Strength and Courage
This was the other player card that didn’t get spoiled in the preview article. It is the Master card of this pack, and judging from the other articles we’ve seen so far, we will get one in every pack. This is a Tactics attachment that can only go on the hero with the One Ring. It is limited to one per hero and will grant the attached hero a +1 to their attack stat. This is already a good attachment if you are looking to play the One Ring on your attacker, making the hero more powerful. And since the attachment has the Master trait, you can find it in your deck for the setup portion of the One Ring, so it is pretty reliable as well. You only have to include one of this attachment in your deck if you want to fish it out at the start. The real power of Strength and Courage is the response that goes with it. This is not limited to the combat phase, so you can trigger it at any point. It does require that you exhaust the One Ring and raise your threat by 1, but it will double the base attack stat of the attached hero for a single attack. Note that you cannot use this in combination with cards like Grappling Hook or for Battle questing, as the attachment requires that the attached hero makes an attack. However, this attachment will grant the hero a bonus to its attack of usually 2-3 on top of the static +1 it gets from the attachment. The best user for this attachment would be the new Saruman hero, as he has a base attack of 4, which would make him a 9 attack if he only has this attachment. This can be combined with Weapons to boost attack even further. However, do note that is says printed attack power, so no 21 attack Tactics Eowyn through this card alone. The attack stat also only gets buffed for one attack only, so readying would not mean that the same hero can attack with the boost in the same phase. Some good targets for this attachment (I think) are Grimbeorn the Old, Haldir of Lorien, Bard the Bowman, and Saruman. The Ent heroes would have been great targets, but since the One Ring is restricted, they cannot wield it. If you are planning on putting the One Ring on an attacker, then this card will be an auto-include.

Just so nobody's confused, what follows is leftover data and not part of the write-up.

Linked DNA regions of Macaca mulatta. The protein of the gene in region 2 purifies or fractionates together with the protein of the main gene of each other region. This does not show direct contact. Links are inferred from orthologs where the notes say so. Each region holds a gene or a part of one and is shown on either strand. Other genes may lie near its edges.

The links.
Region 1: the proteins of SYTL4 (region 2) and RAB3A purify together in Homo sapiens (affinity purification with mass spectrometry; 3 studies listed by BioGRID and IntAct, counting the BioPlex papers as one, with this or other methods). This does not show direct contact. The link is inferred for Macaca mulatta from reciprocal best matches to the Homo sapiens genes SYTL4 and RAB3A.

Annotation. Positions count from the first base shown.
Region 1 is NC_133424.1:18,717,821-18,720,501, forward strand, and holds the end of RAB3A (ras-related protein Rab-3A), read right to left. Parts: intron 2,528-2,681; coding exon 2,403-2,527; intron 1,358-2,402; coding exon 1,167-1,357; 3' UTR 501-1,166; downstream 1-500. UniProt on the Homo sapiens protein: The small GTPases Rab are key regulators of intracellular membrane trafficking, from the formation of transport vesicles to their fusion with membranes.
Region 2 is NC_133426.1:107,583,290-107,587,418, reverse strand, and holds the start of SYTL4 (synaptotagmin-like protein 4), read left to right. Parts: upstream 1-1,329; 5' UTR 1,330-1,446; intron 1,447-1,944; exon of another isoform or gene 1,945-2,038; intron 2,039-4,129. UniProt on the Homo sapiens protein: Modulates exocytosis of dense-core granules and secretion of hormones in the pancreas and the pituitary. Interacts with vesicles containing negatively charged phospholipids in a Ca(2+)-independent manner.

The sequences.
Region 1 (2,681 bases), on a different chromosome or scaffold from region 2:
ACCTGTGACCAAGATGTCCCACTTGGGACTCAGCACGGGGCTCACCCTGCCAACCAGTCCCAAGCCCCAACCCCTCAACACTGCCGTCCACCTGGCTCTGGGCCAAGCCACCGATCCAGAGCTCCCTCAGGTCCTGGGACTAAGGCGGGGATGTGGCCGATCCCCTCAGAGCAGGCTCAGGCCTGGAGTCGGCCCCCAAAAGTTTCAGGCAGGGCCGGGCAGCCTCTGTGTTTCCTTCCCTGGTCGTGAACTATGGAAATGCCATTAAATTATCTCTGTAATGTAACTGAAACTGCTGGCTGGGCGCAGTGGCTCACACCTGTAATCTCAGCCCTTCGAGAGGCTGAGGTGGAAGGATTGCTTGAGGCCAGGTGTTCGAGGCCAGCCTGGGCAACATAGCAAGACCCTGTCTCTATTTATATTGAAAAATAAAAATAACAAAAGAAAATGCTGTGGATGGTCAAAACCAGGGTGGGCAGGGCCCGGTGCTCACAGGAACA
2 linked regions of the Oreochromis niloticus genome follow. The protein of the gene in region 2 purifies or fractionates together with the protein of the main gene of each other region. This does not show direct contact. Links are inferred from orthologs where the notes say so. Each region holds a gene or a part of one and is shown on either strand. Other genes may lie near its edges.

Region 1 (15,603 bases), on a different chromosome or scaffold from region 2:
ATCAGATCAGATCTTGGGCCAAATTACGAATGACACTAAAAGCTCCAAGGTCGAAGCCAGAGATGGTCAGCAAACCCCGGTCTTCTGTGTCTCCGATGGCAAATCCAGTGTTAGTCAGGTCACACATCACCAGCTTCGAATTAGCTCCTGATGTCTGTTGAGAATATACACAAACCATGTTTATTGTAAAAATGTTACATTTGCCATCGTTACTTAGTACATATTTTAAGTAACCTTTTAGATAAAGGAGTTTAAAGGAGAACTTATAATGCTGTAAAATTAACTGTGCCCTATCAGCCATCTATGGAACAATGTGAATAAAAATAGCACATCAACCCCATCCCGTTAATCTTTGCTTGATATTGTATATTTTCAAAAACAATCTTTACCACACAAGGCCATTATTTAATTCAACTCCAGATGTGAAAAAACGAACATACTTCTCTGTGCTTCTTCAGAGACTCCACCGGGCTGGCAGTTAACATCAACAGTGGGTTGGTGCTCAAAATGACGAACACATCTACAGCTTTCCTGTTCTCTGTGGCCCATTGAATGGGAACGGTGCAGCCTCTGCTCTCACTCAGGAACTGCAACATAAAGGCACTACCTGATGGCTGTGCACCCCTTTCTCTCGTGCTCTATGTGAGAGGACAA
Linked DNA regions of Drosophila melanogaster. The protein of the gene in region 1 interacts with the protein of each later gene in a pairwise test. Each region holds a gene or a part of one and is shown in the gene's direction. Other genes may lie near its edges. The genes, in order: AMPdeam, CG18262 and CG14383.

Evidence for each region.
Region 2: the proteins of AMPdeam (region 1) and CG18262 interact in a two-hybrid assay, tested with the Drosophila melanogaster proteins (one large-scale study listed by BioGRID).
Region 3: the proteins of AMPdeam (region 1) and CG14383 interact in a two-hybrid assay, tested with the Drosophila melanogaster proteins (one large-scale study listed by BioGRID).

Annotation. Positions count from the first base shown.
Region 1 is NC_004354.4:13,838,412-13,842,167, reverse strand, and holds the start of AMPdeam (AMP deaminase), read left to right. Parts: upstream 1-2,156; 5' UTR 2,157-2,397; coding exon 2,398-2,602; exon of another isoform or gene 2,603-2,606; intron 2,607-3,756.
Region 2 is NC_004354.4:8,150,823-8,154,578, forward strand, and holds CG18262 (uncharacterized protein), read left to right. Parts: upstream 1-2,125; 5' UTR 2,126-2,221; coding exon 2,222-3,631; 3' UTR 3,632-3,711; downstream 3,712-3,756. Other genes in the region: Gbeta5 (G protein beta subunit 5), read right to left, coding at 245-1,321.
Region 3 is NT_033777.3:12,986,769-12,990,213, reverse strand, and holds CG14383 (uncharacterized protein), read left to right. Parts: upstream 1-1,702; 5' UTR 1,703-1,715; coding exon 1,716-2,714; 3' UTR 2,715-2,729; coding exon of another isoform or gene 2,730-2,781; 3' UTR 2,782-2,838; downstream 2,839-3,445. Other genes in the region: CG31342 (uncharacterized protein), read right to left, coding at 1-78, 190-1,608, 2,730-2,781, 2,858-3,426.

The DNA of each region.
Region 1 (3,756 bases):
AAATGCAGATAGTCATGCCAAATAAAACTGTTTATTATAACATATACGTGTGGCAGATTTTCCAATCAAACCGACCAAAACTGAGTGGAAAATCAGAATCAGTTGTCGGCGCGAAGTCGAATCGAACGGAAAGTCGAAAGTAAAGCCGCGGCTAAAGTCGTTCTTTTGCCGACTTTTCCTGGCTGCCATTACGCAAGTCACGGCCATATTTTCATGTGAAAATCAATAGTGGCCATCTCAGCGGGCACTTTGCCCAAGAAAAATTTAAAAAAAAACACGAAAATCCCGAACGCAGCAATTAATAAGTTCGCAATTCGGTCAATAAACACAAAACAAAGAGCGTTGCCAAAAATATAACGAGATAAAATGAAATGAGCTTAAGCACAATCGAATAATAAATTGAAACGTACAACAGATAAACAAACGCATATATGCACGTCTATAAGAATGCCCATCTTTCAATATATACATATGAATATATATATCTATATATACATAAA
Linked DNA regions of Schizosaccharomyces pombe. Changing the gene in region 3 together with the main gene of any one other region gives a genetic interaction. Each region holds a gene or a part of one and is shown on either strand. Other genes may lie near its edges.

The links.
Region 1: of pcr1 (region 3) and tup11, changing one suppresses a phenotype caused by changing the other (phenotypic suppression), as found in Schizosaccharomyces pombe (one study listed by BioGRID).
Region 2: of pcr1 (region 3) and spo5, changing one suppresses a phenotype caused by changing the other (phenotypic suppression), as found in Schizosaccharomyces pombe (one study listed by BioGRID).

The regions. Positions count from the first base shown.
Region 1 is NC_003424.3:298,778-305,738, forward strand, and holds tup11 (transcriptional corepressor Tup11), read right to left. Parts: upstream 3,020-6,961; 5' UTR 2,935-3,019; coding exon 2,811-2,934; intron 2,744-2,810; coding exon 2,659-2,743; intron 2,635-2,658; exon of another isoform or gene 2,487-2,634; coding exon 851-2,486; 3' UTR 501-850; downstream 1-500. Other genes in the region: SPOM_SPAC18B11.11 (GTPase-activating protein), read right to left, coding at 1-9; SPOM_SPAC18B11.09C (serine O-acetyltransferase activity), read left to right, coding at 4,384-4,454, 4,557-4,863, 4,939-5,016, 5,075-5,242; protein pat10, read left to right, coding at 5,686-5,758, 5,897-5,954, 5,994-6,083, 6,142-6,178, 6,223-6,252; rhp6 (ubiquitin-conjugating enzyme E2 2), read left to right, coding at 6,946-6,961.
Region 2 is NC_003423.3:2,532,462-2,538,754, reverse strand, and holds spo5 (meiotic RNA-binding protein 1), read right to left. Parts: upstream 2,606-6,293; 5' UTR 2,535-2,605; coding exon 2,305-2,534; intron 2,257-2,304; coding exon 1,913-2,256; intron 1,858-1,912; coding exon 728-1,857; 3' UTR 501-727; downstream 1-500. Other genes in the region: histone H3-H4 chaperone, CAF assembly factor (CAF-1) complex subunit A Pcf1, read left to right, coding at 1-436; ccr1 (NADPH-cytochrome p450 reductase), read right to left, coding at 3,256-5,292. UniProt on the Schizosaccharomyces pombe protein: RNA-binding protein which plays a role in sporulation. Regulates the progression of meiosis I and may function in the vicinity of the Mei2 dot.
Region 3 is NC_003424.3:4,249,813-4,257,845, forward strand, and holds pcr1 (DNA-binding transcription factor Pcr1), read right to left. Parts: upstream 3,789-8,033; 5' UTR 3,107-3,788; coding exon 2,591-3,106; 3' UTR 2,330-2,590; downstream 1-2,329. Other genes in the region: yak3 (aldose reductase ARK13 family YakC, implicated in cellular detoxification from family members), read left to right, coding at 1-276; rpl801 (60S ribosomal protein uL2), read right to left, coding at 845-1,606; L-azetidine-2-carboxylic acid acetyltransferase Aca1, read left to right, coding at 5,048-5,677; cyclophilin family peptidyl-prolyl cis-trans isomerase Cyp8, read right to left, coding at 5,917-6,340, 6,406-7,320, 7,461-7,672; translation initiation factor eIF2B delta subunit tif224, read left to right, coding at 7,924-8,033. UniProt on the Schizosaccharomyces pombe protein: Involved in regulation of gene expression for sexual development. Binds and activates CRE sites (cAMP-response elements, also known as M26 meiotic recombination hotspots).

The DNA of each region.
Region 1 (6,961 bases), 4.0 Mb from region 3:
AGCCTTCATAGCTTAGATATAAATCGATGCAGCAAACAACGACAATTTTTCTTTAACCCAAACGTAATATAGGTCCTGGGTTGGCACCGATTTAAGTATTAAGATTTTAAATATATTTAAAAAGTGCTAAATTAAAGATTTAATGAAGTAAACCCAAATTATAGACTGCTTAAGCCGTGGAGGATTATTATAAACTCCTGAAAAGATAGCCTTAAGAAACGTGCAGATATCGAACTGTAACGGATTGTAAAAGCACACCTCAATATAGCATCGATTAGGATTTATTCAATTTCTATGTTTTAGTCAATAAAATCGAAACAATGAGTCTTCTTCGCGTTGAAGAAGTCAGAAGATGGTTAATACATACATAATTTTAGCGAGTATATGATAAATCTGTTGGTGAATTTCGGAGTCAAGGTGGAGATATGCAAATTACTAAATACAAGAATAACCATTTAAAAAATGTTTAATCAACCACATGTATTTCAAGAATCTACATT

It makes sense that an attachment like the War Axe would come in the same pack as the Forth! The Three Hunters contract, as that has a big impact on its reception. The War Axe is a Tactics Weapon attachment that can only go on Tactics characters. It is both limited to one per character and Restricted. So there are a lot of criteria that must be met before a character can wield this axe, but in return, you get a nice attack buff for just 1 resource. The attached character will get a +1 attack buff for each Restricted item attached to the same character. This means that the Axe itself will give you a +1, and any other Restricted attachments will further boost this by another +1. This is where the attachment will stop being useful for most characters, as many only have 2 restricted slots. However, the contract in this pack will give the attached hero another restricted slot, allowing them to get a maximum of +3 attack with this attachment. To go even beyond this value, you can play Golden Belt on top of the contract, for a potential +4. The contract will also lower the cost to play the War Axe by 1, if you time it correctly. This makes it an auto include for your Three Hunters deck if you have a Tactics hero in your lineup. Outside of the contract, you can also get to +3 attack with the Golden Belt, but you might start to get more use out of other weapons that are more tailored towards the hero you intend to use it on. Still, a minimum of +2 attack for 1 cost is the norm when it comes to Weapons, and the only restriction is really that you have to have a Tactics character to play this attachment onto. It is good for characters who don’t get trait-specific weapons, or for characters who tend to get 2 weapons anyway. You do need to play other restricted attachments besides the War Axe, so it isn’t a card you can simply splash into any deck. But there are cases enough where the Axe will be useful, especially combined with the new contract.